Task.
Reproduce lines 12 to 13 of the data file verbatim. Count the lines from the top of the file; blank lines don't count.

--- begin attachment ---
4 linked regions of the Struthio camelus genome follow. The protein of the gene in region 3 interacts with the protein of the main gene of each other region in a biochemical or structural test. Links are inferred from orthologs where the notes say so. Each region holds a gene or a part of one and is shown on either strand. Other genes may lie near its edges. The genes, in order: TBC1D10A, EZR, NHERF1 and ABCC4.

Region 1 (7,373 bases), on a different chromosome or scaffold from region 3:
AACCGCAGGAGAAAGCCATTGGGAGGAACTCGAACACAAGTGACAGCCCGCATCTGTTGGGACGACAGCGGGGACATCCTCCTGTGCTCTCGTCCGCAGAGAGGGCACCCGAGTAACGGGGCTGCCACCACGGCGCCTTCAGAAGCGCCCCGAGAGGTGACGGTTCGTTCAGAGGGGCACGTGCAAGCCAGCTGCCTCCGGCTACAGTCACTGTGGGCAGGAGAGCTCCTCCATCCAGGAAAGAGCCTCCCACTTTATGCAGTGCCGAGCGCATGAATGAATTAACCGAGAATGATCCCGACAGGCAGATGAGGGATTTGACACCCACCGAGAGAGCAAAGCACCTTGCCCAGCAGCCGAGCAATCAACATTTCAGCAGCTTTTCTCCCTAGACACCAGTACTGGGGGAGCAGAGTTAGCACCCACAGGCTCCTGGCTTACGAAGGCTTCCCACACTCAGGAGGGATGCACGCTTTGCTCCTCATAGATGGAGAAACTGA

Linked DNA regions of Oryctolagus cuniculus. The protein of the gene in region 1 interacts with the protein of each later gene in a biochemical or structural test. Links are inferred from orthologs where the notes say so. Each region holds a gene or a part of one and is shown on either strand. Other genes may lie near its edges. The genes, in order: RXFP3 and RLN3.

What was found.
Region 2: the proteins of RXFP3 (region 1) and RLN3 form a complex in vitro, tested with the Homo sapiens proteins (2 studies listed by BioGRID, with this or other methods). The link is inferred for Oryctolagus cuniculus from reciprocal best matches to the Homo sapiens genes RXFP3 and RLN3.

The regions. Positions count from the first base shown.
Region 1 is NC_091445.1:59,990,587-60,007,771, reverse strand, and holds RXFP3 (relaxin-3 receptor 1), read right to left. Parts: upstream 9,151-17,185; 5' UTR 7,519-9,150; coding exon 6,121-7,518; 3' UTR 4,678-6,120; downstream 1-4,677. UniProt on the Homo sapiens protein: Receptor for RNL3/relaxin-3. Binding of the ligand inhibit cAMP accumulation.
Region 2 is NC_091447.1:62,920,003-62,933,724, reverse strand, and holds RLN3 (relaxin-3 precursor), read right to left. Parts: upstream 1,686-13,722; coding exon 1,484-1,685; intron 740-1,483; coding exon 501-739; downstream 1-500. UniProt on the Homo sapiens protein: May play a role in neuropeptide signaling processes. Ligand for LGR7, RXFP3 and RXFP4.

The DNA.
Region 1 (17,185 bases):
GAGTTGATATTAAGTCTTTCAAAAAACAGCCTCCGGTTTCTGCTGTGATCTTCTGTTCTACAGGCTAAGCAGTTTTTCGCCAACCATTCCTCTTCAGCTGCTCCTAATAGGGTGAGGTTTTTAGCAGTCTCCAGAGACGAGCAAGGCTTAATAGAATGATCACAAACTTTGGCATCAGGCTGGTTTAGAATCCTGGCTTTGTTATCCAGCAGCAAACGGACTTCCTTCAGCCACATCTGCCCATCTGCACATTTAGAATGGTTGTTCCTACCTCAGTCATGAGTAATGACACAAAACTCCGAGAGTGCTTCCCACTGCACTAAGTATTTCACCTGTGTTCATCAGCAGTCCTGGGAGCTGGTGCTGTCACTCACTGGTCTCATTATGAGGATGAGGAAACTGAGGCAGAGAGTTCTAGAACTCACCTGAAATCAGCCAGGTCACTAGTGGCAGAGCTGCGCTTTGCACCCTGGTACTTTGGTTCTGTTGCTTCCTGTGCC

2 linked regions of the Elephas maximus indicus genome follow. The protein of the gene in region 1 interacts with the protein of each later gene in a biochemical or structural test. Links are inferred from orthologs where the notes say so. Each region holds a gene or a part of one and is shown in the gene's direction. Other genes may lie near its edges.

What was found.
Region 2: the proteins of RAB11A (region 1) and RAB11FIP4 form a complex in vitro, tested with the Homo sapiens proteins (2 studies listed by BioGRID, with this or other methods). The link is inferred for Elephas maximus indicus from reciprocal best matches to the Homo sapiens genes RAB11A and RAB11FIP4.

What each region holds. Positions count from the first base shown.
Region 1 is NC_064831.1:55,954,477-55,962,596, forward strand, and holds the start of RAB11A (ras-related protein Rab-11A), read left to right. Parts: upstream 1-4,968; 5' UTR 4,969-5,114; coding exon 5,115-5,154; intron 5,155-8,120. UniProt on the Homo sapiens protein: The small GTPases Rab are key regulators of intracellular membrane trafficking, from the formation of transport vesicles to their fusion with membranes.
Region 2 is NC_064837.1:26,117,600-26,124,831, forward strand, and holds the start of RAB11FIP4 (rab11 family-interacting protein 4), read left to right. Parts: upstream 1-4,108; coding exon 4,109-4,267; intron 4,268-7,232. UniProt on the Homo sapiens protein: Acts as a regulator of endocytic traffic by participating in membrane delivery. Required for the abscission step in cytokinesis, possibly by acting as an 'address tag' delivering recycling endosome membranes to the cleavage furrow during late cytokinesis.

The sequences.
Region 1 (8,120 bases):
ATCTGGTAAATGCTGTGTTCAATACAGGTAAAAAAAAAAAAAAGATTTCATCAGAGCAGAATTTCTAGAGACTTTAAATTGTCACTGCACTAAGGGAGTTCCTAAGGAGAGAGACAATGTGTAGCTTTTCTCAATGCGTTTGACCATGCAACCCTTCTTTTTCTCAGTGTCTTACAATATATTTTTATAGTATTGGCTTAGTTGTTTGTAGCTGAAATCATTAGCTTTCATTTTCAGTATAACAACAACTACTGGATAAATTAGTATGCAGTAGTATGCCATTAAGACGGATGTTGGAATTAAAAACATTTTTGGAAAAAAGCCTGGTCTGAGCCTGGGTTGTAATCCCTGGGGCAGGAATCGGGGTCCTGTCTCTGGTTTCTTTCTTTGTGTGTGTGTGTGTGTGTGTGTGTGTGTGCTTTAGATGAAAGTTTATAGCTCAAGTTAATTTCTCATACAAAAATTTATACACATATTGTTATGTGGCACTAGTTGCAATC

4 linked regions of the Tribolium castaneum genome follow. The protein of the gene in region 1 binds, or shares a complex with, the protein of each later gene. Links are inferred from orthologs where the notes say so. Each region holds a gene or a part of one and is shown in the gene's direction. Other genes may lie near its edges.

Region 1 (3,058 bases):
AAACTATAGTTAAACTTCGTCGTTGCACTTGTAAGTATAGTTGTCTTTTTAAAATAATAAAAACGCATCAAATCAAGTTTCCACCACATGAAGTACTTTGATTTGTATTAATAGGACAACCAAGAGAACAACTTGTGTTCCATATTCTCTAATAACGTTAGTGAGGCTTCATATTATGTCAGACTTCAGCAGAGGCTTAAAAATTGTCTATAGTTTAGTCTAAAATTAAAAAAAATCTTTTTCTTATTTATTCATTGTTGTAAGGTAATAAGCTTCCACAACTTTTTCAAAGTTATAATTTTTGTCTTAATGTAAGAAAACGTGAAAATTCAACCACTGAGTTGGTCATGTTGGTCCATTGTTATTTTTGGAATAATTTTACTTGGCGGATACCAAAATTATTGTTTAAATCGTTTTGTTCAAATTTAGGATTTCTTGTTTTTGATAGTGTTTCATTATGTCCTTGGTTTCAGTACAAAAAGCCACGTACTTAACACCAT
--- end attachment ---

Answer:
GAGTTGATATTAAGTCTTTCAAAAAACAGCCTCCGGTTTCTGCTGTGATCTTCTGTTCTACAGGCTAAGCAGTTTTTCGCCAACCATTCCTCTTCAGCTGCTCCTAATAGGGTGAGGTTTTTAGCAGTCTCCAGAGACGAGCAAGGCTTAATAGAATGATCACAAACTTTGGCATCAGGCTGGTTTAGAATCCTGGCTTTGTTATCCAGCAGCAAACGGACTTCCTTCAGCCACATCTGCCCATCTGCACATTTAGAATGGTTGTTCCTACCTCAGTCATGAGTAATGACACAAAACTCCGAGAGTGCTTCCCACTGCACTAAGTATTTCACCTGTGTTCATCAGCAGTCCTGGGAGCTGGTGCTGTCACTCACTGGTCTCATTATGAGGATGAGGAAACTGAGGCAGAGAGTTCTAGAACTCACCTGAAATCAGCCAGGTCACTAGTGGCAGAGCTGCGCTTTGCACCCTGGTACTTTGGTTCTGTTGCTTCCTGTGCC

2 linked regions of the Elephas maximus indicus genome follow. The protein of the gene in region 1 interacts with the protein of each later gene in a biochemical or structural test. Links are inferred from orthologs where the notes say so. Each region holds a gene or a part of one and is shown in the gene's direction. Other genes may lie near its edges.